The plan includes concessions to heavy industry and to countries in Eastern Europe concerned that the cost of curbing greenhouse gas emissions would also curb their economic growth.
"This is really historic," French President Nicolas Sarkozy, holder of the EU's rotating presidency, said at the conclusion of the two-day Council meeting in Brussels. "There's not one continent that has rules as strict as we're adopting."
French President Nicholas Sarkozy announces the outcome of the European Council meeting. (Photo courtesy French Presidency)
EU leaders delayed plans to end after 2012 the free allocation of emissions allowances on which carbon dioxide quotas are based. Instead, the European Council agreed on a compromise setting the auctioning rate to be reached in 2013 at 20 percent.
By 2020 the auctioning rate is set at 70 percent, with a view to reaching 100 percent in 2027, the Council agreed. The agreement should be able to be finalized with the European Parliament by the end of the year.
The leaders of the 27 EU member states said today in a declaration, "The European Council underlines the vital importance of achieving the strategic objective of limiting the global average temperature increase to not more than 2°C above pre-industrial levels. It stresses the need for decisive and immediate action, in order for the challenges of climate change to be tackled effectively. International collective action will be critical in driving an effective, efficient and equitable response in the scale required to face climate change challenges."
"In this context, agreement on the energy-climate package is a major contribution to safeguard the future of our planet, strengthening the European leading role in the fight against climate change," the leaders declared.
Half of the revenues generated from the auctioning of allowances in the EU greenhouse gas emissions trading system will be used to reduce emissions, mitigate and adapt to climate change, and for measures to avoid deforestation, to develop renewable energies, energy efficiency and other technologies to move towards a safe and sustainable low-carbon economy, the leaders agreed.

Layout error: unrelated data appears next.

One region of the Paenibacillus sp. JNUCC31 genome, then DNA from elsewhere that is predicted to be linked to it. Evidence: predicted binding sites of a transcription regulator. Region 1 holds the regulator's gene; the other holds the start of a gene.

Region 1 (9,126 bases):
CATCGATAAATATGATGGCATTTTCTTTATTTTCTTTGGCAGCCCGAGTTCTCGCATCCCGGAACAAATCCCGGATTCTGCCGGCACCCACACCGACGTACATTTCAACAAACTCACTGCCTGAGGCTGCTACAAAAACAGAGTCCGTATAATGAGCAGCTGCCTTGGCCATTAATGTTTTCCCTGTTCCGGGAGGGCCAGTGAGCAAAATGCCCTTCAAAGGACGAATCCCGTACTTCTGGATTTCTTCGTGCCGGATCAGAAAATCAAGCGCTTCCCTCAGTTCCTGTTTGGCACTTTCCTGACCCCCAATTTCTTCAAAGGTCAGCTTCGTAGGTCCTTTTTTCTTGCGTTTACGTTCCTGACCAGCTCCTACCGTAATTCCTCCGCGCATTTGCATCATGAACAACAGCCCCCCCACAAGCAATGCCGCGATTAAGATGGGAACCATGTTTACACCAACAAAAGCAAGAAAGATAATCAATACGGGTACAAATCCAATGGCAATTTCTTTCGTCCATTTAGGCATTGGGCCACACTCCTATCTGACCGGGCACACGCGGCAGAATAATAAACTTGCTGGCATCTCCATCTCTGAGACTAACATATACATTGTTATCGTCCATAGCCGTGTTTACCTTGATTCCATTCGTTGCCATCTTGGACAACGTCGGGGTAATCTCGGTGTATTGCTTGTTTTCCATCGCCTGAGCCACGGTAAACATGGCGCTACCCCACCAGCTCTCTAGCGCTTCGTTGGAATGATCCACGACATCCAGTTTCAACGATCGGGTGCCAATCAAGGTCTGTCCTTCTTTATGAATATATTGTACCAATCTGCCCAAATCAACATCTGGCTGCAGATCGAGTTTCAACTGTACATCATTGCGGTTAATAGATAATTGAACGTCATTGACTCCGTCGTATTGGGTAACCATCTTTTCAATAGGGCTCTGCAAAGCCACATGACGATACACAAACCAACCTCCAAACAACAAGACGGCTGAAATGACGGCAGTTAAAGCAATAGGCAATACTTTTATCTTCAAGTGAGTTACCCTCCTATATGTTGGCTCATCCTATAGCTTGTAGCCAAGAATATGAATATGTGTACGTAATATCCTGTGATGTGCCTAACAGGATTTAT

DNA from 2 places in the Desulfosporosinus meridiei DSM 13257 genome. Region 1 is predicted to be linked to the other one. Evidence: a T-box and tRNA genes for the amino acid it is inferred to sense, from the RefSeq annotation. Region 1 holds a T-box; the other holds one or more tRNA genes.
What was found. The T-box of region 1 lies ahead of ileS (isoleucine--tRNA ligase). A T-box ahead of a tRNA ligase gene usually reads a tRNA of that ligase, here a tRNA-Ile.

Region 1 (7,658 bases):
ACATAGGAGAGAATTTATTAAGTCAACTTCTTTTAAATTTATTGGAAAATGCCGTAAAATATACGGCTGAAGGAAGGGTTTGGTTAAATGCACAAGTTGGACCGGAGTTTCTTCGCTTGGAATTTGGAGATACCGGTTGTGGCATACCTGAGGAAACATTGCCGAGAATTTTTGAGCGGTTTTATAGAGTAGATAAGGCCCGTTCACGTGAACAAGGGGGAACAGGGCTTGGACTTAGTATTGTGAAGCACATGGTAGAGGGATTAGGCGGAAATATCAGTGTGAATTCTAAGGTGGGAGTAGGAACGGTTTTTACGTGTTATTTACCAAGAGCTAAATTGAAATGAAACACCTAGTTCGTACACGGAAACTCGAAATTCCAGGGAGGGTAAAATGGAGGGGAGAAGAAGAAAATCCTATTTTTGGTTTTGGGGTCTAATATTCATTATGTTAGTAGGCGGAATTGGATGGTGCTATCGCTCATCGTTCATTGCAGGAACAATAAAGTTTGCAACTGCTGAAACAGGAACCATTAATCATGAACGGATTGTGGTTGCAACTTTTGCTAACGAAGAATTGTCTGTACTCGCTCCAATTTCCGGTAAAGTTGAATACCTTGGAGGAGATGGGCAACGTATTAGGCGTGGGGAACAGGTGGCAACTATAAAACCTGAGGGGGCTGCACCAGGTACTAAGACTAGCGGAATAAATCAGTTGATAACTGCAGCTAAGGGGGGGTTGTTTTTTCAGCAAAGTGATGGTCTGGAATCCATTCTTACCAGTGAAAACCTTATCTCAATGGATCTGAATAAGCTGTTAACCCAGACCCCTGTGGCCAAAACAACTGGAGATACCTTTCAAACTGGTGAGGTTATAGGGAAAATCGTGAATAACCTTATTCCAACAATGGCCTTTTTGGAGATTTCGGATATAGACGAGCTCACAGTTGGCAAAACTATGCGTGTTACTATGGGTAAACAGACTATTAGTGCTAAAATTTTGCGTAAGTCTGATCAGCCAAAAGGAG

"In the context of an international agreement on climate change in Copenhagen in 2009, and for those who wish so, part of this amount will be used to enable and finance actions to mitigate and adapt to climate change in developing countries that will have ratified this agreement, in particular in least developed countries," they said.
"The EU climate and energy package will contribute to EU efforts to provide finance for actions to mitigate and adapt to climate change, in particular through the carbon market in the context of a wider international agreement," they stated.
In Poznan, Poland, Executive Secretary of the UN Framework Convention on Climate Change Yvo de Boer welcomed the news that the European Union member states reached an agreement on climate change.
"The European Union's climate deal sends a clear message to the negotiations in Poznan and onwards to Copenhagen that difficult roadblocks can be overcome and resolved," he said.
"This is a sign of developed countries' resolve and courage that the world has been waiting for in Poznan," de Boer said.
"It shows the world that ambitious emission reduction goals by 2020 are in line with moving economic recovery in a green direction. This will contribute to propelling the world towards a strong, ambitious and ratifiable outcome in Copenhagen in 2009," he said.
Copyright Environment News Service (ENS) 2008. All rights reserved.